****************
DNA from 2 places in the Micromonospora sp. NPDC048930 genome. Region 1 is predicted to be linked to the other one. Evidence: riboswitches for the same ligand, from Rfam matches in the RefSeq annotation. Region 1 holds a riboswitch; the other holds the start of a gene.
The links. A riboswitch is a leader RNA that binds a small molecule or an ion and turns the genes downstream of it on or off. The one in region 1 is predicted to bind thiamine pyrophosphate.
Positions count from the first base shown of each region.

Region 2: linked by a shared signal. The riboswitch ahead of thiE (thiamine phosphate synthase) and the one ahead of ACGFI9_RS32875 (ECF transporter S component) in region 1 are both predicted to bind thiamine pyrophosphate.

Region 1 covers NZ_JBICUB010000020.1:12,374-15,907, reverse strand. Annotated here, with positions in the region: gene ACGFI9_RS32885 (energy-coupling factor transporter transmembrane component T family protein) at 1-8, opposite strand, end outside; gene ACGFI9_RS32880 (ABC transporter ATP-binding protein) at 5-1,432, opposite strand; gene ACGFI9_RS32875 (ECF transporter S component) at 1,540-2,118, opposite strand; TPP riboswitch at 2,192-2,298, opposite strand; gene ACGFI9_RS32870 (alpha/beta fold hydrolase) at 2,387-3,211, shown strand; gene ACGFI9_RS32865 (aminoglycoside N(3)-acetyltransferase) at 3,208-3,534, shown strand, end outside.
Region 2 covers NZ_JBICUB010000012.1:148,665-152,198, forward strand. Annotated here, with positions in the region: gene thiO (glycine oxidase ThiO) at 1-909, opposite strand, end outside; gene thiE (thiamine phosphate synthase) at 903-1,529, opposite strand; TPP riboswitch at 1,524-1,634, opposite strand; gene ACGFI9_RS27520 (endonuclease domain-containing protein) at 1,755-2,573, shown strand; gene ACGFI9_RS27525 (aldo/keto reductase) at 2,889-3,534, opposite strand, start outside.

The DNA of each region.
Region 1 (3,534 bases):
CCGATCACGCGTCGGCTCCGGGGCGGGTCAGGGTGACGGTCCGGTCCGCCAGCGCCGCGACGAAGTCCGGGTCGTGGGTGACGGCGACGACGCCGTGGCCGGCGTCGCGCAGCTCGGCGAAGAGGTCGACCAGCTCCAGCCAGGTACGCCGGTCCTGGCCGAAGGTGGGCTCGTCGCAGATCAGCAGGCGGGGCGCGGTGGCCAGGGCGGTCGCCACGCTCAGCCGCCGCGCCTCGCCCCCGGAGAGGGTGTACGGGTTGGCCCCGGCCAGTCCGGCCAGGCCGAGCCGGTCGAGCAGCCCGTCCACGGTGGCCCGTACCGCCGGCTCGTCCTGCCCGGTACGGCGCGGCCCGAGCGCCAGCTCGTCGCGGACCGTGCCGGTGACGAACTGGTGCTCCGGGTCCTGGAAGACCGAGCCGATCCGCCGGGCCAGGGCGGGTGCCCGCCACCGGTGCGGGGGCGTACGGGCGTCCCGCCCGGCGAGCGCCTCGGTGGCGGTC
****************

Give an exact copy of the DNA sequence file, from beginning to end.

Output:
DNA from 2 places in the Micromonospora sp. NPDC048930 genome. Region 1 is predicted to be linked to the other one. Evidence: riboswitches for the same ligand, from Rfam matches in the RefSeq annotation. Region 1 holds a riboswitch; the other holds the start of a gene.
The links. A riboswitch is a leader RNA that binds a small molecule or an ion and turns the genes downstream of it on or off. The one in region 1 is predicted to bind thiamine pyrophosphate.
Positions count from the first base shown of each region.

Region 2: linked by a shared signal. The riboswitch ahead of thiE (thiamine phosphate synthase) and the one ahead of ACGFI9_RS32875 (ECF transporter S component) in region 1 are both predicted to bind thiamine pyrophosphate.

Region 1 covers NZ_JBICUB010000020.1:12,374-15,907, reverse strand. Annotated here, with positions in the region: gene ACGFI9_RS32885 (energy-coupling factor transporter transmembrane component T family protein) at 1-8, opposite strand, end outside; gene ACGFI9_RS32880 (ABC transporter ATP-binding protein) at 5-1,432, opposite strand; gene ACGFI9_RS32875 (ECF transporter S component) at 1,540-2,118, opposite strand; TPP riboswitch at 2,192-2,298, opposite strand; gene ACGFI9_RS32870 (alpha/beta fold hydrolase) at 2,387-3,211, shown strand; gene ACGFI9_RS32865 (aminoglycoside N(3)-acetyltransferase) at 3,208-3,534, shown strand, end outside.
Region 2 covers NZ_JBICUB010000012.1:148,665-152,198, forward strand. Annotated here, with positions in the region: gene thiO (glycine oxidase ThiO) at 1-909, opposite strand, end outside; gene thiE (thiamine phosphate synthase) at 903-1,529, opposite strand; TPP riboswitch at 1,524-1,634, opposite strand; gene ACGFI9_RS27520 (endonuclease domain-containing protein) at 1,755-2,573, shown strand; gene ACGFI9_RS27525 (aldo/keto reductase) at 2,889-3,534, opposite strand, start outside.

The DNA of each region.
Region 1 (3,534 bases):
CCGATCACGCGTCGGCTCCGGGGCGGGTCAGGGTGACGGTCCGGTCCGCCAGCGCCGCGACGAAGTCCGGGTCGTGGGTGACGGCGACGACGCCGTGGCCGGCGTCGCGCAGCTCGGCGAAGAGGTCGACCAGCTCCAGCCAGGTACGCCGGTCCTGGCCGAAGGTGGGCTCGTCGCAGATCAGCAGGCGGGGCGCGGTGGCCAGGGCGGTCGCCACGCTCAGCCGCCGCGCCTCGCCCCCGGAGAGGGTGTACGGGTTGGCCCCGGCCAGTCCGGCCAGGCCGAGCCGGTCGAGCAGCCCGTCCACGGTGGCCCGTACCGCCGGCTCGTCCTGCCCGGTACGGCGCGGCCCGAGCGCCAGCTCGTCGCGGACCGTGCCGGTGACGAACTGGTGCTCCGGGTCCTGGAAGACCGAGCCGATCCGCCGGGCCAGGGCGGGTGCCCGCCACCGGTGCGGGGGCGTACGGGCGTCCCGCCCGGCGAGCGCCTCGGTGGCGGTC